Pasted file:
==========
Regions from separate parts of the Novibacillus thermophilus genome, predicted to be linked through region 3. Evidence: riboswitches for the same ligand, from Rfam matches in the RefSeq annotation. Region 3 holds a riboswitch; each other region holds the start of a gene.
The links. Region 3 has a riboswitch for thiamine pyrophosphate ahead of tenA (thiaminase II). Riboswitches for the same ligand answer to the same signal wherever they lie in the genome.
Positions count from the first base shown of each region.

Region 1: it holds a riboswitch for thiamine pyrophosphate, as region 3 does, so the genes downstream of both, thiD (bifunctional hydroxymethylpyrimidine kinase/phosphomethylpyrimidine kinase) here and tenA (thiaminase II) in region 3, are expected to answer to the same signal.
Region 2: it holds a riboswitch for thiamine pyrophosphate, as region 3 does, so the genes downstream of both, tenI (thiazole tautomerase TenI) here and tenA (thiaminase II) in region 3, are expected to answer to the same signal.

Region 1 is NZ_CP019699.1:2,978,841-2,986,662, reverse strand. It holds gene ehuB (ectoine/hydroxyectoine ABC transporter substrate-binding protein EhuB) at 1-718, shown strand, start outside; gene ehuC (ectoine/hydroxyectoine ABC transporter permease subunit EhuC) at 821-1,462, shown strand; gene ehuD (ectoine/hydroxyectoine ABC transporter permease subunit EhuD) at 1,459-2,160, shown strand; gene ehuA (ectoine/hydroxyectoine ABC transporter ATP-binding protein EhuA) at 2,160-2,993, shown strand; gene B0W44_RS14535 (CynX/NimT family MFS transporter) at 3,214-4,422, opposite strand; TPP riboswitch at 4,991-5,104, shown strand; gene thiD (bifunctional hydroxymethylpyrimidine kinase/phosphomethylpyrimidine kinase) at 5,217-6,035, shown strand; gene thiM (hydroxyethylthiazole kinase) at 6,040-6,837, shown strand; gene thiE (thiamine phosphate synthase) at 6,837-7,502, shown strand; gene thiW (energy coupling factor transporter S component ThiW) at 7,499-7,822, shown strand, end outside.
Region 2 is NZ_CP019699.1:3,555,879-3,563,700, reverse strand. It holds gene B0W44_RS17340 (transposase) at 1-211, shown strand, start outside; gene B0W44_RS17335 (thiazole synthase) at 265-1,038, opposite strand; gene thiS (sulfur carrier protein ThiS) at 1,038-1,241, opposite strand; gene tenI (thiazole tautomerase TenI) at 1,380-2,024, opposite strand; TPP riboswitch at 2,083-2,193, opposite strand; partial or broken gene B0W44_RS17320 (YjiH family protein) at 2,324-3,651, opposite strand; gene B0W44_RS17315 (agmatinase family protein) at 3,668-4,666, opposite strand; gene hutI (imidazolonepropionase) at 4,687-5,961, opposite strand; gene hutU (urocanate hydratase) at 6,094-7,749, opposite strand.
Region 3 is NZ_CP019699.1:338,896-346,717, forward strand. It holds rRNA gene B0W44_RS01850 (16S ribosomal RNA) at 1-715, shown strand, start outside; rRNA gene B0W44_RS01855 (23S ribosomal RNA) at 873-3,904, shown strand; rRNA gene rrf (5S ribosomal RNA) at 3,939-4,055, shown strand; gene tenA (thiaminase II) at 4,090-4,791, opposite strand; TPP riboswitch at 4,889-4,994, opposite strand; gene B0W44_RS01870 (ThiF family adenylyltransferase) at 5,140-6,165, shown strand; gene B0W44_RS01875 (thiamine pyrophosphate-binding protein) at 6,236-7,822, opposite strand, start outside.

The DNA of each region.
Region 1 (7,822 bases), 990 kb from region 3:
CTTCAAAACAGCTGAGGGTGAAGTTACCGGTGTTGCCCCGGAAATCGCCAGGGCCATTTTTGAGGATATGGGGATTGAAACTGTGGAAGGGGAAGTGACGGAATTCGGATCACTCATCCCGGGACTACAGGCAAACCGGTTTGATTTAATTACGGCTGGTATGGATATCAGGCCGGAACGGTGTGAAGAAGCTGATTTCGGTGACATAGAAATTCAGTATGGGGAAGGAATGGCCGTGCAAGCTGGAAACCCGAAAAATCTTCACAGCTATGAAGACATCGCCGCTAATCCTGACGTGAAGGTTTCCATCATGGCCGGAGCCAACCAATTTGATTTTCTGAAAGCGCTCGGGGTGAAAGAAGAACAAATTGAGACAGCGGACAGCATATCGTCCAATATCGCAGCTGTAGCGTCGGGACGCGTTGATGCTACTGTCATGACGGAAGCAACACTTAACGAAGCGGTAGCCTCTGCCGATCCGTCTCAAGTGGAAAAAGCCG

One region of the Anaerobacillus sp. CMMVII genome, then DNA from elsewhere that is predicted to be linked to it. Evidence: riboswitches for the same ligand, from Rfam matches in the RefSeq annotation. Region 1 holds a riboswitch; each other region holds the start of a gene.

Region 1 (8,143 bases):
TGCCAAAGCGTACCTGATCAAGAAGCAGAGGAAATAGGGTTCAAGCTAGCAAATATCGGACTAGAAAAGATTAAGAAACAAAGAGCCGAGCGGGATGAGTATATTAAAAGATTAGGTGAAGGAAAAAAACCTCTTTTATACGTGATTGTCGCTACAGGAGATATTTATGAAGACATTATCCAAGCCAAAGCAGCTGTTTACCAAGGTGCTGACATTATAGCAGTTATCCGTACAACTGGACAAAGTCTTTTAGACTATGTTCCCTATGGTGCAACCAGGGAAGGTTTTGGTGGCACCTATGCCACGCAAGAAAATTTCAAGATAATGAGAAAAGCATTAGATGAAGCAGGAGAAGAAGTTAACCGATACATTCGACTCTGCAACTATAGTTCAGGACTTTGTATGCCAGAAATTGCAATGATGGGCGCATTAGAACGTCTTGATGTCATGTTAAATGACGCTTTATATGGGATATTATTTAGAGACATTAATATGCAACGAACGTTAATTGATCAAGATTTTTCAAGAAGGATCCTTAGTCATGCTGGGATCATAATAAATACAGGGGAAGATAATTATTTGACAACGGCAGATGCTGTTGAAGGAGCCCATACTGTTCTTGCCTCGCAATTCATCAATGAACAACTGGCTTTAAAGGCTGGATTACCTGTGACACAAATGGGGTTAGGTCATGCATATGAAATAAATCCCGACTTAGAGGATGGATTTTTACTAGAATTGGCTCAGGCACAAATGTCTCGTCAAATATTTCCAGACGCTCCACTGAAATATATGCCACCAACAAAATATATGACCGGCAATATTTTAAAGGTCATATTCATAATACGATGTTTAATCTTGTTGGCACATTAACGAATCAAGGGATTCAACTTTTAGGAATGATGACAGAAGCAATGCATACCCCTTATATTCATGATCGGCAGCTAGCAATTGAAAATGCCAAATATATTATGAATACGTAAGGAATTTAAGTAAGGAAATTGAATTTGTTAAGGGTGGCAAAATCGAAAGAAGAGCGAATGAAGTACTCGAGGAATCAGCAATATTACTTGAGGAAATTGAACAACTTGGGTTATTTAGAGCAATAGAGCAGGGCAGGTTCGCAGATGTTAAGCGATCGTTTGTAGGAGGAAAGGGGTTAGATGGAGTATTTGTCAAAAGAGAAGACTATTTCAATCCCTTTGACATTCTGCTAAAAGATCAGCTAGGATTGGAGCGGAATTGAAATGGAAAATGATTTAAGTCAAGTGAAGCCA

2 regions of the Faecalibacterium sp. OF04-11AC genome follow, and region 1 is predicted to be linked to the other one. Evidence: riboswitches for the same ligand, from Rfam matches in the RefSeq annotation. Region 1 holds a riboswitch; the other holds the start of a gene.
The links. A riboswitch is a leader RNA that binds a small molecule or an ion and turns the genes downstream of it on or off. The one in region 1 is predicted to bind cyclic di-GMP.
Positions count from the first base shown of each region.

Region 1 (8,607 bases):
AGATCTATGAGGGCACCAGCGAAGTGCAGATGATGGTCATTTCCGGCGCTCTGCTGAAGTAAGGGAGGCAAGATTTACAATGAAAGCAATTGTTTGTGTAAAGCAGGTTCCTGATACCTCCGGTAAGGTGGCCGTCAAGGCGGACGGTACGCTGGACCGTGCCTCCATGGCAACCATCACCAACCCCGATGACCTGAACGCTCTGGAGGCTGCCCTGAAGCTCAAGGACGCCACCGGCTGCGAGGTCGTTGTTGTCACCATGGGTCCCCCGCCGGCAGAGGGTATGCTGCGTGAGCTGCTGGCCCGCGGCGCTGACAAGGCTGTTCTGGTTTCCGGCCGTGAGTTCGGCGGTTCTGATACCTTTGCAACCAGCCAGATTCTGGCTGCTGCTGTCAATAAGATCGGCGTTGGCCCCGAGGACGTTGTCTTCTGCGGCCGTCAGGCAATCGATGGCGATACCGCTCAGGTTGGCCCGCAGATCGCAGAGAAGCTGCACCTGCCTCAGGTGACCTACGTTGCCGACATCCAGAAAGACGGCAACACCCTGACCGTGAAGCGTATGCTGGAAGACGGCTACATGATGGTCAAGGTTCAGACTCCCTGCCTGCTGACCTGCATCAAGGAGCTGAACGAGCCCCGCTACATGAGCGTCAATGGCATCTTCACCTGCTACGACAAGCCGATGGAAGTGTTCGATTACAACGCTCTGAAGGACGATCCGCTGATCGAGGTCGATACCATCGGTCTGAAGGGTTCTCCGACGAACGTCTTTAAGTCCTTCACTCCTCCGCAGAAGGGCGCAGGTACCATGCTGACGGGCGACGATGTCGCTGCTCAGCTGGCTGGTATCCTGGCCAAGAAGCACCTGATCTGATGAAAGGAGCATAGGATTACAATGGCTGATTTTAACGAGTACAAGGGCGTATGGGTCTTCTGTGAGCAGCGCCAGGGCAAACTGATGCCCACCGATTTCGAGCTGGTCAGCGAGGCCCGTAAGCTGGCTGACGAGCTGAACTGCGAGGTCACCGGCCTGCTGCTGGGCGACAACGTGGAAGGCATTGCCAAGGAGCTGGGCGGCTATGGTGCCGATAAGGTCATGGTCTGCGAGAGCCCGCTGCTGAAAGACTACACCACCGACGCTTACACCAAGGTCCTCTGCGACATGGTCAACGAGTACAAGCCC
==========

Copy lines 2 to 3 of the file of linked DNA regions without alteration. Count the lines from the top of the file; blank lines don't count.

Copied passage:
The links. Region 3 has a riboswitch for thiamine pyrophosphate ahead of tenA (thiaminase II). Riboswitches for the same ligand answer to the same signal wherever they lie in the genome.
Positions count from the first base shown of each region.